In the picture below, you can see the round pot that is topped with linen... the sheets are steamed and then lifted off the linen with a little bamboo stick. Some banh cuon - like this one - is then filled with a mixture of ground pork and wood ear mushrooms, rolled up and cut into chunks. Of course, the whole thing is covered with nuoc cham, the fish sauce, lime and red pepper sauce that makes everything even better.
In the past two years I have traveled in Laos, Cambodia, Thailand, The Philippines, Indonesia, Malaysia and - of course - extensively through Vietnam. All of this Southeast Asia traveling has confirmed one thing for me: I chose the right place to live for this adventure. Vietnam wins in so many categories.
I love Vietnam. I love the way it moves, the way it smells, and - of course - I love the way it tastes. I love its people, its coziness and its craziness. Mostly, though - love for a place equals a whole lot of intagible qualities all tangled up together.
The food here isn't as diverse as in Malaysia, but I love the sweet aspect that is absent in so many cuisines, and I also appreciate the freshness. Everything is made right in front of you, even though oftentimes you wish they had done some of it ahead of time because of the wait required.
Anyway, it's good to be back~I think it will always feel good to be back.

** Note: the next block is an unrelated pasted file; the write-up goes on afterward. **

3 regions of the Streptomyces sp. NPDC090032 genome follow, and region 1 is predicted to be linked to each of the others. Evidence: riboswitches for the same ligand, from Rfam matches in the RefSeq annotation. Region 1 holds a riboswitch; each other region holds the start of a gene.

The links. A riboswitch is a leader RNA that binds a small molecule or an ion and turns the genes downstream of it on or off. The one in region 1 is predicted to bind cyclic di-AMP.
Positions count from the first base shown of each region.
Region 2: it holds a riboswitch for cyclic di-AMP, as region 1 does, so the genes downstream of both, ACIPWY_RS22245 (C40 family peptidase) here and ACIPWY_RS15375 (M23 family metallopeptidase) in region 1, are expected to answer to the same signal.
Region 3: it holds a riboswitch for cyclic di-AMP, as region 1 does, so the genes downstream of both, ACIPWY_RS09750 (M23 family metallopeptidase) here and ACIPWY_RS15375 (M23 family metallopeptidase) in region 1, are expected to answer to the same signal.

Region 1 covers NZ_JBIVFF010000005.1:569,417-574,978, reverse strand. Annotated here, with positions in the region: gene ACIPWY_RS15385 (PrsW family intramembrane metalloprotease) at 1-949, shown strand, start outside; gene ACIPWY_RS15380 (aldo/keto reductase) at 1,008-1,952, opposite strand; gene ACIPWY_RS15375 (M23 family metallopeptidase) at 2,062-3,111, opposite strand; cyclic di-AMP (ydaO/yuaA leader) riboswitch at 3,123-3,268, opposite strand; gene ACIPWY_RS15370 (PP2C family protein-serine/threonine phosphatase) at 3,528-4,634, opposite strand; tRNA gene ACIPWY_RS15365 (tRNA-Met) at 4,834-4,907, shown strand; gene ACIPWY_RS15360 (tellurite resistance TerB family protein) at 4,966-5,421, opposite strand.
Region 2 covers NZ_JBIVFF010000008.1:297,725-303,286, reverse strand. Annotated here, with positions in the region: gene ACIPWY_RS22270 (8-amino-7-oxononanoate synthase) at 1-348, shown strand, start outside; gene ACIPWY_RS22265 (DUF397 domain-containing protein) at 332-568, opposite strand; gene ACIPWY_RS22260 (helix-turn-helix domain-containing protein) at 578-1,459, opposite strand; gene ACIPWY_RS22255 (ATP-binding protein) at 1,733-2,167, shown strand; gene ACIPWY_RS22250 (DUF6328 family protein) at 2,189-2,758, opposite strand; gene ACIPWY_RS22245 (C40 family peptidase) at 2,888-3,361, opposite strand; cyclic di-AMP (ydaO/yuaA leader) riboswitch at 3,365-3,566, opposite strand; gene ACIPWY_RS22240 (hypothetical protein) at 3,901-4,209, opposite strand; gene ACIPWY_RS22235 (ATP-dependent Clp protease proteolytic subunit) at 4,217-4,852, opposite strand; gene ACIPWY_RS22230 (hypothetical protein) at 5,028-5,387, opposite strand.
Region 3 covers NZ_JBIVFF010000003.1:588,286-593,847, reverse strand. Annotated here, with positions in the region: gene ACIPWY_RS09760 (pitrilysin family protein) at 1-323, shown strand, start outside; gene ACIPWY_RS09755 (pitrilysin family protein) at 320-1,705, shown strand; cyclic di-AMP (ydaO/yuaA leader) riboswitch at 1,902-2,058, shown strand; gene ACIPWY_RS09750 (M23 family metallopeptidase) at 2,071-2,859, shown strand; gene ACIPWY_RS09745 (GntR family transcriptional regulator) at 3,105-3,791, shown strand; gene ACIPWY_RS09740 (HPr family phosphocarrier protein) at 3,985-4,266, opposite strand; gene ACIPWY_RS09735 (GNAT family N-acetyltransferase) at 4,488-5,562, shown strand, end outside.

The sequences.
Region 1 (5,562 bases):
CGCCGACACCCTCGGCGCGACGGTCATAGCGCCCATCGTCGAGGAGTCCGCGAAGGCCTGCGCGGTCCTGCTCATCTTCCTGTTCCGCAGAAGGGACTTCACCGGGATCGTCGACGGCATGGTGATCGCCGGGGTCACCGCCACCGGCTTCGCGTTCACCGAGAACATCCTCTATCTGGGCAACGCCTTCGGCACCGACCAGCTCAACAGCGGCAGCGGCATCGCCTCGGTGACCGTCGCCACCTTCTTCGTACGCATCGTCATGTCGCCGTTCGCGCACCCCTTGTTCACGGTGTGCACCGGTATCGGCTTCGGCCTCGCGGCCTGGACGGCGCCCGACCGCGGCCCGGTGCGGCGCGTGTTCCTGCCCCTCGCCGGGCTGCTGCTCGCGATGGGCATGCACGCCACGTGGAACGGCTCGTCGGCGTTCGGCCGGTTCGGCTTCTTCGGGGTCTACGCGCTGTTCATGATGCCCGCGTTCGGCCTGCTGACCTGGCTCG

Thursday, April 29, 2010
So while I wait for the rain to pass, I will tell you about two characters I met this week. They were my "favorite" in retrospect - in that while I interacted with them, I was thinking about writing about them, and that's the only way I kept my patience in each situation:
My favorite character of the week was Dr. Cheong Fung, the wine-medicine maker and masseuse that I escaped to during part of one (of four) days of rain this week while walking through Chinatown in Penang. He led me through a shopfront "owned by Pakistanis who do business without money" into his tiny little house where his wife was making dinner for their son.
He spoke a very broken-English stream of consciousness, but he added "I know that you don't believe me" very clearly at the end of each sentence. Such as:
"My son," he said (within hearing distance of his son), "He eighteen. He no interested in my medicine. He think he know everything. Very stupid boy. I know that you don't believe me."
"I healed a woman who couldn't walk. I know that you don't believe me."
"You should take up tai chi. A big, tall woman like you (I was twice his size), it would make you strong. From here (he pointed to his core). I know that you don't believe me."
"I healed a man that was struck by lightning. I know that you don't believe me."
"I have had diabetes for twenty years. I married and had my son when I was 55. I know that you don't believe me."
"The government no believe my medicine. They try stop me. They jealous. They send people after me. I know that you don't believe me."
"I am 75 years old. I know that you don't believe me." And then he had me squeeze his shoulder blade and punch him in the gut to show me just how strong a 75 year-old man could be. I said, "Wow," but actually, I have no idea how strong a 75 year-old man can be.
And my favorite:
"Most Americans don't like Obama because (then he broke into a whisper) he is black." He looked at me for my response to this shocking news. "I know that you don't believe me."
"Um," I finally interrupted, "Americans elected Obama by voting."
At this he stopped and looked at me as if surprised he had a speaking client, and then continued on. "I loved president Kennedy. Do you know him? They killed him. It was conspiracy. I know that you don't believe me..."